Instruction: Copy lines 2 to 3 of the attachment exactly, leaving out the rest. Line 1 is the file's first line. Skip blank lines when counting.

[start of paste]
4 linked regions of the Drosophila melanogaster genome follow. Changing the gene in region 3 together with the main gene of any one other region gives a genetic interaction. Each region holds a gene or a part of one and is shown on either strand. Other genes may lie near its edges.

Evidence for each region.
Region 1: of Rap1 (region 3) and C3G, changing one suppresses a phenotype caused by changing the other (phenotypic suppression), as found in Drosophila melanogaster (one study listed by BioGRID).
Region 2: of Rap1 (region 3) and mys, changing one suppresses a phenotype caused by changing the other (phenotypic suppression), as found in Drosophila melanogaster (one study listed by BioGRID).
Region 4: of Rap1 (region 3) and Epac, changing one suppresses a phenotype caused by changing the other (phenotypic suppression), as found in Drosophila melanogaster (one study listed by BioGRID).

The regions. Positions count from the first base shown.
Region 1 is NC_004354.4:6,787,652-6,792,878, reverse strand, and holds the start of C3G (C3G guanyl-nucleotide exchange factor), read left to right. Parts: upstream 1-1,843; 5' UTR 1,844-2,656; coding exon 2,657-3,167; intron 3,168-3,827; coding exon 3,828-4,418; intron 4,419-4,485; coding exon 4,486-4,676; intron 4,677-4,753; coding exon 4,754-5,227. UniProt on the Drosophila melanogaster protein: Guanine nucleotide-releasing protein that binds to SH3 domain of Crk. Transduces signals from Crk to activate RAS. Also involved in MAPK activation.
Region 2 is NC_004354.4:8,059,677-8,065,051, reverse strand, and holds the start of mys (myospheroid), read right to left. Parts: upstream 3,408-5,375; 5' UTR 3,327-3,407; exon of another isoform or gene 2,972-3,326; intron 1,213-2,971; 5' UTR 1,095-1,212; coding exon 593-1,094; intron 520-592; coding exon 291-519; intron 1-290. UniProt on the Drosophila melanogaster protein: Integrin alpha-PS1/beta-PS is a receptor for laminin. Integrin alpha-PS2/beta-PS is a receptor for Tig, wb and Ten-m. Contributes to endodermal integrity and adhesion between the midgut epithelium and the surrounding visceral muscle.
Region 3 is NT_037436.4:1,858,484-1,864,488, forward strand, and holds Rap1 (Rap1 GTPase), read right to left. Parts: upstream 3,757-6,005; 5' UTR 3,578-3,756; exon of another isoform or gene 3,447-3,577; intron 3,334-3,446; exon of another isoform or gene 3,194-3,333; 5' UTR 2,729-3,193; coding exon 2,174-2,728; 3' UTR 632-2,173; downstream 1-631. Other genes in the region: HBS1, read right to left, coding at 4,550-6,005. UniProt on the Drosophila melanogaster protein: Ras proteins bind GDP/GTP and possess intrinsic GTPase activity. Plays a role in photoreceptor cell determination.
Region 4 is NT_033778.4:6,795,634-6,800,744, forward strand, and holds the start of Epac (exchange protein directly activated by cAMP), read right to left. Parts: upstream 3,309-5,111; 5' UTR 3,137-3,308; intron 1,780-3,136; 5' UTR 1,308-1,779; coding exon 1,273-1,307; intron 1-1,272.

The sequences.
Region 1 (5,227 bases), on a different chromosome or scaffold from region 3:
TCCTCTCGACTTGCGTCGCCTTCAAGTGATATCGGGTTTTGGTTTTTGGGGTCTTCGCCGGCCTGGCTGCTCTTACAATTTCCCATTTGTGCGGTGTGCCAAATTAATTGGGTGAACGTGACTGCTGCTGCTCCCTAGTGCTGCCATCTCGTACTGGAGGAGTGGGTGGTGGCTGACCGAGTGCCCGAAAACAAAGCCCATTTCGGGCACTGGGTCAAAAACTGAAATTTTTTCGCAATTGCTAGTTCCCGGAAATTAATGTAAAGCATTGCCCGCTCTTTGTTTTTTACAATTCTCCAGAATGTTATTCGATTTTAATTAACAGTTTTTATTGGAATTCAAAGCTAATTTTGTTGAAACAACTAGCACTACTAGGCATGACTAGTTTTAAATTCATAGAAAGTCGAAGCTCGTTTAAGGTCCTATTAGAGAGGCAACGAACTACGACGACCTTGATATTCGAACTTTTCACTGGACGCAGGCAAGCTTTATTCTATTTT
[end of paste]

Evidence for each region.
Region 1: of Rap1 (region 3) and C3G, changing one suppresses a phenotype caused by changing the other (phenotypic suppression), as found in Drosophila melanogaster (one study listed by BioGRID).